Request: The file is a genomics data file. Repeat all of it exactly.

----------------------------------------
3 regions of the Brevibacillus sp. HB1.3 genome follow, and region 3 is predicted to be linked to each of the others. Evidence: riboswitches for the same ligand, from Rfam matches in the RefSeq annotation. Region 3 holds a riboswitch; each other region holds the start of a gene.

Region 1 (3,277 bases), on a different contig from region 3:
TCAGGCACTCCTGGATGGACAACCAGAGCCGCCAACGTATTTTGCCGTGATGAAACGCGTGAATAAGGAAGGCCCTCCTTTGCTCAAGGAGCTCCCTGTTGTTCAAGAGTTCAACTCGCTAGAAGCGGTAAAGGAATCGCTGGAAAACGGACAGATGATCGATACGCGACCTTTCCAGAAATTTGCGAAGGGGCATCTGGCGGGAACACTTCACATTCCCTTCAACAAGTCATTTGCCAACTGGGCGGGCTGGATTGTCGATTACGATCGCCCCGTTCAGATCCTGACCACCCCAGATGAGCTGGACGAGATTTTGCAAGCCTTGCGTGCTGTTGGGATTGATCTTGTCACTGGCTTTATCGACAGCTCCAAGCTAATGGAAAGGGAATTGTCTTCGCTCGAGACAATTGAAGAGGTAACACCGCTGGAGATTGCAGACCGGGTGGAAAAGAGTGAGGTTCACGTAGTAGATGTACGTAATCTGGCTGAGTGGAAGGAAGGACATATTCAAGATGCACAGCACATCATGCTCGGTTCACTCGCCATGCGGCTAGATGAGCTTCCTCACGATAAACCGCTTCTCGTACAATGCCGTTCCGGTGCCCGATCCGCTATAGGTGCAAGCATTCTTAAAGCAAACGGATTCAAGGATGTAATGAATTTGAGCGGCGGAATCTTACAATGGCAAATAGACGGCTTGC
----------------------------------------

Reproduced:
3 regions of the Brevibacillus sp. HB1.3 genome follow, and region 3 is predicted to be linked to each of the others. Evidence: riboswitches for the same ligand, from Rfam matches in the RefSeq annotation. Region 3 holds a riboswitch; each other region holds the start of a gene.

Region 1 (3,277 bases), on a different contig from region 3:
TCAGGCACTCCTGGATGGACAACCAGAGCCGCCAACGTATTTTGCCGTGATGAAACGCGTGAATAAGGAAGGCCCTCCTTTGCTCAAGGAGCTCCCTGTTGTTCAAGAGTTCAACTCGCTAGAAGCGGTAAAGGAATCGCTGGAAAACGGACAGATGATCGATACGCGACCTTTCCAGAAATTTGCGAAGGGGCATCTGGCGGGAACACTTCACATTCCCTTCAACAAGTCATTTGCCAACTGGGCGGGCTGGATTGTCGATTACGATCGCCCCGTTCAGATCCTGACCACCCCAGATGAGCTGGACGAGATTTTGCAAGCCTTGCGTGCTGTTGGGATTGATCTTGTCACTGGCTTTATCGACAGCTCCAAGCTAATGGAAAGGGAATTGTCTTCGCTCGAGACAATTGAAGAGGTAACACCGCTGGAGATTGCAGACCGGGTGGAAAAGAGTGAGGTTCACGTAGTAGATGTACGTAATCTGGCTGAGTGGAAGGAAGGACATATTCAAGATGCACAGCACATCATGCTCGGTTCACTCGCCATGCGGCTAGATGAGCTTCCTCACGATAAACCGCTTCTCGTACAATGCCGTTCCGGTGCCCGATCCGCTATAGGTGCAAGCATTCTTAAAGCAAACGGATTCAAGGATGTAATGAATTTGAGCGGCGGAATCTTACAATGGCAAATAGACGGCTTGC